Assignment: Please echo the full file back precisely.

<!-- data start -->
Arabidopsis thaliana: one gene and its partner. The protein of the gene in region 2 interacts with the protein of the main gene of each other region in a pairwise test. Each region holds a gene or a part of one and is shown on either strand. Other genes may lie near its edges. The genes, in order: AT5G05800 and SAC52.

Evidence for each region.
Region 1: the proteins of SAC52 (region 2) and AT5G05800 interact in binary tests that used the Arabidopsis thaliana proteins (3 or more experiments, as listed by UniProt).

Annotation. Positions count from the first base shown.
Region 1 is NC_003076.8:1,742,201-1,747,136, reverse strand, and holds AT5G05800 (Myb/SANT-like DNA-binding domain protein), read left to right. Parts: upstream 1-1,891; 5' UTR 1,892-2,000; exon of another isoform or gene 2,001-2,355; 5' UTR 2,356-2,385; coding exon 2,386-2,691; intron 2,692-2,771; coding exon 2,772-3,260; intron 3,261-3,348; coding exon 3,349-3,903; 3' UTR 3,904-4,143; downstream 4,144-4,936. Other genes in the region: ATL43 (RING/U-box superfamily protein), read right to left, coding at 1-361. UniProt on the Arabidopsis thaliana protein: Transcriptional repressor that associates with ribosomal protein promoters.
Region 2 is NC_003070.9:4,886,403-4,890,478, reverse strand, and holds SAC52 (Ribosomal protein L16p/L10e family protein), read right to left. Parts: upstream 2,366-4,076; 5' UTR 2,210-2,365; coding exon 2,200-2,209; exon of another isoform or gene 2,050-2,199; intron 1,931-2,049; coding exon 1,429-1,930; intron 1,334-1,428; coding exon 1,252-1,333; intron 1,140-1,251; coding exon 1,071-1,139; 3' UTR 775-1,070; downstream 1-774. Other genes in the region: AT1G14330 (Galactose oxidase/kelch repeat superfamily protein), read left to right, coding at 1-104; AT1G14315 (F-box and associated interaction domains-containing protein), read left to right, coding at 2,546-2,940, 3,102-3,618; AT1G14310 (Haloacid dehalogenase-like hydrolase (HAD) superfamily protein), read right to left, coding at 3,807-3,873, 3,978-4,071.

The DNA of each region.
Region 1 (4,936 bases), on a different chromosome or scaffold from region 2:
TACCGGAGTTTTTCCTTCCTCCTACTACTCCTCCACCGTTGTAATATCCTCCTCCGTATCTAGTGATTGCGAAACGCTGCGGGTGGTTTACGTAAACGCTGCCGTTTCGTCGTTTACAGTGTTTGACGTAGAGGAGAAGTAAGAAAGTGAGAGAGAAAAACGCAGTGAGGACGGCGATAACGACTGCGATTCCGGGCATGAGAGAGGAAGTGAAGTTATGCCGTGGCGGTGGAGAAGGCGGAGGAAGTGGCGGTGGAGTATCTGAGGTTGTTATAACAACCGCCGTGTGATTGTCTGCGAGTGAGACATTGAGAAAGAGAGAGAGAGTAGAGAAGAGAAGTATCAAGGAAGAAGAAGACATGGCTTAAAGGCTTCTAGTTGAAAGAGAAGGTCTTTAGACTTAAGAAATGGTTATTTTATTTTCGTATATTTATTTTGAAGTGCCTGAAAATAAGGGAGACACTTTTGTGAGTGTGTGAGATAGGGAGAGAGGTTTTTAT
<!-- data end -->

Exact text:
Arabidopsis thaliana: one gene and its partner. The protein of the gene in region 2 interacts with the protein of the main gene of each other region in a pairwise test. Each region holds a gene or a part of one and is shown on either strand. Other genes may lie near its edges. The genes, in order: AT5G05800 and SAC52.

Evidence for each region.
Region 1: the proteins of SAC52 (region 2) and AT5G05800 interact in binary tests that used the Arabidopsis thaliana proteins (3 or more experiments, as listed by UniProt).

Annotation. Positions count from the first base shown.
Region 1 is NC_003076.8:1,742,201-1,747,136, reverse strand, and holds AT5G05800 (Myb/SANT-like DNA-binding domain protein), read left to right. Parts: upstream 1-1,891; 5' UTR 1,892-2,000; exon of another isoform or gene 2,001-2,355; 5' UTR 2,356-2,385; coding exon 2,386-2,691; intron 2,692-2,771; coding exon 2,772-3,260; intron 3,261-3,348; coding exon 3,349-3,903; 3' UTR 3,904-4,143; downstream 4,144-4,936. Other genes in the region: ATL43 (RING/U-box superfamily protein), read right to left, coding at 1-361. UniProt on the Arabidopsis thaliana protein: Transcriptional repressor that associates with ribosomal protein promoters.
Region 2 is NC_003070.9:4,886,403-4,890,478, reverse strand, and holds SAC52 (Ribosomal protein L16p/L10e family protein), read right to left. Parts: upstream 2,366-4,076; 5' UTR 2,210-2,365; coding exon 2,200-2,209; exon of another isoform or gene 2,050-2,199; intron 1,931-2,049; coding exon 1,429-1,930; intron 1,334-1,428; coding exon 1,252-1,333; intron 1,140-1,251; coding exon 1,071-1,139; 3' UTR 775-1,070; downstream 1-774. Other genes in the region: AT1G14330 (Galactose oxidase/kelch repeat superfamily protein), read left to right, coding at 1-104; AT1G14315 (F-box and associated interaction domains-containing protein), read left to right, coding at 2,546-2,940, 3,102-3,618; AT1G14310 (Haloacid dehalogenase-like hydrolase (HAD) superfamily protein), read right to left, coding at 3,807-3,873, 3,978-4,071.

The DNA of each region.
Region 1 (4,936 bases), on a different chromosome or scaffold from region 2:
TACCGGAGTTTTTCCTTCCTCCTACTACTCCTCCACCGTTGTAATATCCTCCTCCGTATCTAGTGATTGCGAAACGCTGCGGGTGGTTTACGTAAACGCTGCCGTTTCGTCGTTTACAGTGTTTGACGTAGAGGAGAAGTAAGAAAGTGAGAGAGAAAAACGCAGTGAGGACGGCGATAACGACTGCGATTCCGGGCATGAGAGAGGAAGTGAAGTTATGCCGTGGCGGTGGAGAAGGCGGAGGAAGTGGCGGTGGAGTATCTGAGGTTGTTATAACAACCGCCGTGTGATTGTCTGCGAGTGAGACATTGAGAAAGAGAGAGAGAGTAGAGAAGAGAAGTATCAAGGAAGAAGAAGACATGGCTTAAAGGCTTCTAGTTGAAAGAGAAGGTCTTTAGACTTAAGAAATGGTTATTTTATTTTCGTATATTTATTTTGAAGTGCCTGAAAATAAGGGAGACACTTTTGTGAGTGTGTGAGATAGGGAGAGAGGTTTTTAT